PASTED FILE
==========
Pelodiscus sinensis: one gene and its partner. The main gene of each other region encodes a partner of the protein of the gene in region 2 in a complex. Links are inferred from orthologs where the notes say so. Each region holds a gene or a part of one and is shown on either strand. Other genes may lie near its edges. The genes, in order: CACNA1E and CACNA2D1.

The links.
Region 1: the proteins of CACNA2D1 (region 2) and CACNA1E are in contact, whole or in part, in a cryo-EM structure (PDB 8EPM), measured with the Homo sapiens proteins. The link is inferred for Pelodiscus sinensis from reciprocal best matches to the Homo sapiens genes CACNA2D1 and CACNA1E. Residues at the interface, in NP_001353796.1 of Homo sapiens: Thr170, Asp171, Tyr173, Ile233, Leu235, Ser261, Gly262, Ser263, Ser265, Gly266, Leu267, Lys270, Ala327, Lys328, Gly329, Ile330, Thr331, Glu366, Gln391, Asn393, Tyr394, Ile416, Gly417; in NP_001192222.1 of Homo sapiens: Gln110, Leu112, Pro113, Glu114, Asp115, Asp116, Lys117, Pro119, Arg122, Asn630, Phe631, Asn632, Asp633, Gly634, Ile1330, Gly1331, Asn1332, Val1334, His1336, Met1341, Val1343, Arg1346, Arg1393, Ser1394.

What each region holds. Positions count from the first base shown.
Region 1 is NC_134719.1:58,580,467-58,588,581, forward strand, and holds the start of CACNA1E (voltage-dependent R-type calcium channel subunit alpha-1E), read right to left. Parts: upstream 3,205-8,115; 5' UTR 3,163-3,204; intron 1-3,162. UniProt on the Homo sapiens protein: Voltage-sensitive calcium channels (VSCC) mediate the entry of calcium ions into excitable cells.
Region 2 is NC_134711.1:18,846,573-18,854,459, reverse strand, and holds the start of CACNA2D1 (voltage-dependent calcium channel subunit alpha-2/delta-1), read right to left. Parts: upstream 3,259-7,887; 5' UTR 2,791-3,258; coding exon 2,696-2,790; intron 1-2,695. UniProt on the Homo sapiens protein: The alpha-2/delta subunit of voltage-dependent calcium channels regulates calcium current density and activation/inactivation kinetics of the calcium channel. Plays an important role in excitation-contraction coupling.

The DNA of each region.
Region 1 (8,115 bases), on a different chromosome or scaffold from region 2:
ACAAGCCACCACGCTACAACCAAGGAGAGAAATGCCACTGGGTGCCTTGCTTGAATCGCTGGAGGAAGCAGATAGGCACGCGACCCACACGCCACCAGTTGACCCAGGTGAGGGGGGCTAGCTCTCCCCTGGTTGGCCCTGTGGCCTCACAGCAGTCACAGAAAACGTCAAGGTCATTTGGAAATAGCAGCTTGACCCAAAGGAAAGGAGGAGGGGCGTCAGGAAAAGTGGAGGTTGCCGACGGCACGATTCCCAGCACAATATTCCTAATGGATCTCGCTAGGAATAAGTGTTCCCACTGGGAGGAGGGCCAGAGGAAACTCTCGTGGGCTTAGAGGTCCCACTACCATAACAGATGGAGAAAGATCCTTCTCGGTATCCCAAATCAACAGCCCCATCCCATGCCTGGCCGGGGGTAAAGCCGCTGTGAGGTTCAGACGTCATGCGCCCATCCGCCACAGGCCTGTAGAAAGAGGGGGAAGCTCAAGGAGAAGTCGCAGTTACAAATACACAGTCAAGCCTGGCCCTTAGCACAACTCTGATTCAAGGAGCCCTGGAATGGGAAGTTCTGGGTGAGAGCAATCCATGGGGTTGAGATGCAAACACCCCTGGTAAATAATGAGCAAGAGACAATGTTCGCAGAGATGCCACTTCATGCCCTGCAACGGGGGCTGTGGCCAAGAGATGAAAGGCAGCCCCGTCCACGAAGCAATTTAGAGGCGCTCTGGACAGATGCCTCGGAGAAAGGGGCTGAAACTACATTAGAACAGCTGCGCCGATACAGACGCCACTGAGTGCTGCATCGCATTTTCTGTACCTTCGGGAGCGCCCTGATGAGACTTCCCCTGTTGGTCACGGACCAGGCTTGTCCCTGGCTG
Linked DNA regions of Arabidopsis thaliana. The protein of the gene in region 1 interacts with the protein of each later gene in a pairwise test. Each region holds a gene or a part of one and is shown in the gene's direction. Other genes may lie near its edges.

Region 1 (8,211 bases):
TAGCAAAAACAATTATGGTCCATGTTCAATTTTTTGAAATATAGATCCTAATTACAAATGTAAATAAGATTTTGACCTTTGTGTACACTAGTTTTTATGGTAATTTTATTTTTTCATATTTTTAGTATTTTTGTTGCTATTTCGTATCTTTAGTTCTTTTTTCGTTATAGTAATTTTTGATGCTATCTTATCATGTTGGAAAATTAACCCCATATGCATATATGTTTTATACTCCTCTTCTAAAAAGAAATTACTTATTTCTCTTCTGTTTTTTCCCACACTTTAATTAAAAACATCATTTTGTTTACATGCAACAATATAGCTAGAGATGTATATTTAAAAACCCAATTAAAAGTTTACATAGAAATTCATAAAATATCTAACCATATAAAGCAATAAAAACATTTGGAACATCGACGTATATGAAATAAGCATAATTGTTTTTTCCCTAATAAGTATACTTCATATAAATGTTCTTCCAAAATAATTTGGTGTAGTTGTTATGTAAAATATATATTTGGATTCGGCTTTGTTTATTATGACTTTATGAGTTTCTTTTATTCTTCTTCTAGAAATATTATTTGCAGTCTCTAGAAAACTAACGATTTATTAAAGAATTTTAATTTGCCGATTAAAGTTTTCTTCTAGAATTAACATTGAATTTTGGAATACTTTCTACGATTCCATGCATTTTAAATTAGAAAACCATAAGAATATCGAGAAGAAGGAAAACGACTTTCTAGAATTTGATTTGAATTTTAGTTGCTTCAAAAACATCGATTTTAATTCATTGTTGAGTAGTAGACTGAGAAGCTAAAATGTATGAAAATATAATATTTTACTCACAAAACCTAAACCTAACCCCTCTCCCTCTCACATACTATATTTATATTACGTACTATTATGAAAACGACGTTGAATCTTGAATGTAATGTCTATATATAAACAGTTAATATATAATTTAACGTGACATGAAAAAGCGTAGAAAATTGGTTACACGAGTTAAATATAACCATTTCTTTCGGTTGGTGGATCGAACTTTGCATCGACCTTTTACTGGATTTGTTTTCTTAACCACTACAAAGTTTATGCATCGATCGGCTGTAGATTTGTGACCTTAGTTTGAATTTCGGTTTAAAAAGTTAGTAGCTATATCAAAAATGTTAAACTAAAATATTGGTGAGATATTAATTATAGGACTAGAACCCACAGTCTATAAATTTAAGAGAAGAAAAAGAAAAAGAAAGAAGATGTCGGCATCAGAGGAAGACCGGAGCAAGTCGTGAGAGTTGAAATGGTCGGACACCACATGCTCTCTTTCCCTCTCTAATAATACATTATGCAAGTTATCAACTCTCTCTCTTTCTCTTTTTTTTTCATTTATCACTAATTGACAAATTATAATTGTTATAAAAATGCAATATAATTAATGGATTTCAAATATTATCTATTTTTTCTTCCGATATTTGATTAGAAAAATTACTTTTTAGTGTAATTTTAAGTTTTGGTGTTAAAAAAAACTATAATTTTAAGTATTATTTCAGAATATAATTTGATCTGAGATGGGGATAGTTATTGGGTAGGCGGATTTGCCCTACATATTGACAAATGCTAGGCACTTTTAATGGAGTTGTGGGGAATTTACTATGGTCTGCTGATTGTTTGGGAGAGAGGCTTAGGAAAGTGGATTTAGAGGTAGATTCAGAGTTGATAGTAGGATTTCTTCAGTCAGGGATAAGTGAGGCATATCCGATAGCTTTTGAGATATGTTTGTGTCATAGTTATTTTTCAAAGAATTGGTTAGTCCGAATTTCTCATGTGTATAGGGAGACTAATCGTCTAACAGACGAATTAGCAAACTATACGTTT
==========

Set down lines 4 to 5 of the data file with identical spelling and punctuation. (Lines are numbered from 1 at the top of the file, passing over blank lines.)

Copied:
What each region holds. Positions count from the first base shown.
Region 1 is NC_134719.1:58,580,467-58,588,581, forward strand, and holds the start of CACNA1E (voltage-dependent R-type calcium channel subunit alpha-1E), read right to left. Parts: upstream 3,205-8,115; 5' UTR 3,163-3,204; intron 1-3,162. UniProt on the Homo sapiens protein: Voltage-sensitive calcium channels (VSCC) mediate the entry of calcium ions into excitable cells.